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The Case for Letting Developers Pay Not Build

The question of integrating affordable housing units required by inclusionary zoning on-site versus allowing developers to pay a fee to locate them off-site has long been a contentious one.

A New Kind of Redlining: Punishing Success

During the worst years of the Great American Mortgage Meltdown, shared equity homes represented an island of stability in a...

Socially-Blind Urban Planning

The contrast between prosperity and poverty is most dramatic in the harshness of inclement weather. In San Diego this...

A Case of Construction Eviction in Queens

How tenant and rent protections failed the residents of eight rent-stabilized buildings in Queens.

Inclusionary Zoning: National Context and Impact

Inclusionary zoning (IZ) requires that a percentage of housing units in new residential developments be rented or sold for prices that are affordable to...

Housing Equity’s Future: Moving from Debate to Productive Dialogue

A robust debate erupted on Shelterforce in response to Miriam Axel-Lute’s article, “The Dangerous Rhetoric of Escaping to Opportunity,” with strongly worded opinions flowing from both sides of the mobility and place based debate. As practitioners who were involved in this vigorous conversation and referenced in the article, we had a series of private discussions […]

Densifying Suburbs Is the Better Path to Housing Affordability

Alan Mallach responds to critiques of his assessment of urban versus suburban upzoning.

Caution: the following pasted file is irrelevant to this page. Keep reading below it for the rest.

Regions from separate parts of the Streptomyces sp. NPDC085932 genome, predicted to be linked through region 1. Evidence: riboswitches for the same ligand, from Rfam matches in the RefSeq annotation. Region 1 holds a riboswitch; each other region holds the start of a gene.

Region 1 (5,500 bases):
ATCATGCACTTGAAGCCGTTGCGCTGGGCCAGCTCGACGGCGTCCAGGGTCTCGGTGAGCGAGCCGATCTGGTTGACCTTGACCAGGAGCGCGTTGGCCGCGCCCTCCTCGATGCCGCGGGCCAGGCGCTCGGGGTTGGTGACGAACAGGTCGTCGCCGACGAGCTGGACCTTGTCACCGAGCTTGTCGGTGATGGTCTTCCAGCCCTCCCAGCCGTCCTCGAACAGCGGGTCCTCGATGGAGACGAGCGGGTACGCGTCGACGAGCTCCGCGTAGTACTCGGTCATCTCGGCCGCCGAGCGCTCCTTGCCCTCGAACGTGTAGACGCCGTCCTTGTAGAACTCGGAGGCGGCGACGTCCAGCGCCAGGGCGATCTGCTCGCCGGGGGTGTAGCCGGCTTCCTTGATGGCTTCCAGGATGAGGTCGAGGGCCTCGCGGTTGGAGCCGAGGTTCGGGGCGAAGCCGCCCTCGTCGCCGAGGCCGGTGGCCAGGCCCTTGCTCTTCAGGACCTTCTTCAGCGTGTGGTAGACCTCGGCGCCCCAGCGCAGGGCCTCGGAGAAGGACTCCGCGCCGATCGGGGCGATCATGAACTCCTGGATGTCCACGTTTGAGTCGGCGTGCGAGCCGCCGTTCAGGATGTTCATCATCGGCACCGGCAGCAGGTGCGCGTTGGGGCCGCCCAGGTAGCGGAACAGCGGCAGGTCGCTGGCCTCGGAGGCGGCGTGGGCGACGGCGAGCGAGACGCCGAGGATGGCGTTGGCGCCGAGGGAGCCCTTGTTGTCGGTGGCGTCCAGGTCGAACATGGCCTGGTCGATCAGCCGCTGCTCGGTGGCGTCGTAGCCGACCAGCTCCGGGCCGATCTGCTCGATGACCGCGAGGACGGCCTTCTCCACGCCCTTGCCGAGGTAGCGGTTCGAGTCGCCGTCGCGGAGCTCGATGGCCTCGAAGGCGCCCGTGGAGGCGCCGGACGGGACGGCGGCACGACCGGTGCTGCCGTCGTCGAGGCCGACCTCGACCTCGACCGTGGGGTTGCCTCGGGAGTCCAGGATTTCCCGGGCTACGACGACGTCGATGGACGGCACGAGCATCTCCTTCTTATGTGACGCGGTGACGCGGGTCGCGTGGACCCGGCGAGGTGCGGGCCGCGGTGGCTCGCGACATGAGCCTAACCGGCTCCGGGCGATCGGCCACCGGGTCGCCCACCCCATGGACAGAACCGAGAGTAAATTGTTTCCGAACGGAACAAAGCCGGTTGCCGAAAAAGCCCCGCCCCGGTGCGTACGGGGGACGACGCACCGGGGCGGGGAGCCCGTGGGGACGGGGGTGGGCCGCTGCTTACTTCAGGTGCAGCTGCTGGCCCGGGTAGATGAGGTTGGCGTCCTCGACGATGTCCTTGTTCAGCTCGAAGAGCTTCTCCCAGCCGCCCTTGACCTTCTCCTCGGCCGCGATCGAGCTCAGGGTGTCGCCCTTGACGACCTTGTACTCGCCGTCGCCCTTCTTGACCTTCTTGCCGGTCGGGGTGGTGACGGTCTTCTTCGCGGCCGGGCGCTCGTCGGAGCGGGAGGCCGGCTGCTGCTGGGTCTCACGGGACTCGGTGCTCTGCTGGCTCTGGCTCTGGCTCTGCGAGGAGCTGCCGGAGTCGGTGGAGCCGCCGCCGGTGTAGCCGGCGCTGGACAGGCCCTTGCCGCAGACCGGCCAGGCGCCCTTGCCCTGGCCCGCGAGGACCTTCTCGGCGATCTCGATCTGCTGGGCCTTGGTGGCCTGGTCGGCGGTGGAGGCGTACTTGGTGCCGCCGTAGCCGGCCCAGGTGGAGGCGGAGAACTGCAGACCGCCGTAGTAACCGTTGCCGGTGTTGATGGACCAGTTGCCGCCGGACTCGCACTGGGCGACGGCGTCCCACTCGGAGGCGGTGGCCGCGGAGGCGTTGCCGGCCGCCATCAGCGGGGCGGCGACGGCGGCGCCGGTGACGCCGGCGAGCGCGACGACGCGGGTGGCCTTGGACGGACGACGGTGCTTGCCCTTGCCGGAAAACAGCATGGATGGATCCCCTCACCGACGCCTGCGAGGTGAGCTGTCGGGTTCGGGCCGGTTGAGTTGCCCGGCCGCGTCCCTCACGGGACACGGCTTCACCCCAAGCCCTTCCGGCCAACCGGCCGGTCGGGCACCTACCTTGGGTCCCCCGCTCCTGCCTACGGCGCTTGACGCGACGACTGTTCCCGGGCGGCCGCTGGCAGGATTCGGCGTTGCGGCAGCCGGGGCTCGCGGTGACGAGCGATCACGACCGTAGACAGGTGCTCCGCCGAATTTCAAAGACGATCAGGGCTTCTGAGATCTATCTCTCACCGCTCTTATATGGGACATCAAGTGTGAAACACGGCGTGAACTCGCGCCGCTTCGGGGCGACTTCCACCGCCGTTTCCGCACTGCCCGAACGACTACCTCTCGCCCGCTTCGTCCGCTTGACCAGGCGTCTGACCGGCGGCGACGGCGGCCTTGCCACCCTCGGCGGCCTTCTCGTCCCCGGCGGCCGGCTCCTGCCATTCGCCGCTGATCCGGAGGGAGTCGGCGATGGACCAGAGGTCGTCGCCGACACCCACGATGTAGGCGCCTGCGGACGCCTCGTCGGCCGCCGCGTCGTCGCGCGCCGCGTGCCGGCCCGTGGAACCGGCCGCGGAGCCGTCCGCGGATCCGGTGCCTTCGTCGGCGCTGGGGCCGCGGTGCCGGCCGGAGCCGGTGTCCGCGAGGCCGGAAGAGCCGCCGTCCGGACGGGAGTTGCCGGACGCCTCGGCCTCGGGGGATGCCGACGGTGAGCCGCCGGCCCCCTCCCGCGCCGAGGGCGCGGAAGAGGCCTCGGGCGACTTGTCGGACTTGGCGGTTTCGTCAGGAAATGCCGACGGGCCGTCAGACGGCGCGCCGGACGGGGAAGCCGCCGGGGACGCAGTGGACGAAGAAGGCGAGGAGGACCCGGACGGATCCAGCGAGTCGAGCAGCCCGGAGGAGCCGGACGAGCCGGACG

New York City Becomes a Hotbed of Community Land Trust Innovation

New York seems poised to move the concept of community land trusts in new and exciting directions.

It Doesn’t Matter if Your Neighborhood Is Going to Eventually Gentrify

“We could use some gentrification here.” Let's never say this—we must refrain from debating the long-term likelihood of gentrification in distressed places.

5 Ways to Create Equitable Communities Near Transit

Across the country, regions are working to improve and integrate processes to create livable communities where all residents can affordably access housing, jobs, healthcare,...

Looking to Alternative Markets for Housing, Jobs, and Assets

As public resources, grants, and publicly owned lands dwindle, community developers have had to seek out new approaches to continue their work.

Thinking Collectively

In Boston, labor and community groups are using their shared values to collaborate and win victories

Magner v. Gallagher and Fair Housing in the 21st Century

Last month, the U.S. Supreme Court decided to hear a little-known case with profound implications for our nation’s progress toward equal opportunity for all....

Leveling the Playing Field for Tenants Facing Eviction

New York City renters who face eviction could get a little more help on their side if a proposed initiative is given the green...

The Effects of NIMBY and How to Overcome Them

This is Part 4 in a series on NIMBY and affordable housing. To catch up on the rest of the series, read Part 1,...

4 Ways a President Clinton Could Help Cities Thrive in Her...

This post is part of a Shelterforce series called Letters to the Next President. ...

Season of Change

At the apex of the civil rights and social justice movements, a new type of organization, the community development corporation (CDC), was created. CDCs...

Remaking HUD

Shaun Donovan, President-elect Barack Obama’s pick to head HUD, appears to be an indication that this could be the urban policy president we’ve been...

1975 Was a Good Year

We're not the only 36-year-old in town. Here is a small sampling of other 36th birthdays taking place this year:

Urban Neglect: George W. Bush and the Cities

On April 29, 2002, the tenth anniversary of the now infamous Los Angeles riots, George W. Bush spoke at a church-sponsored community development center...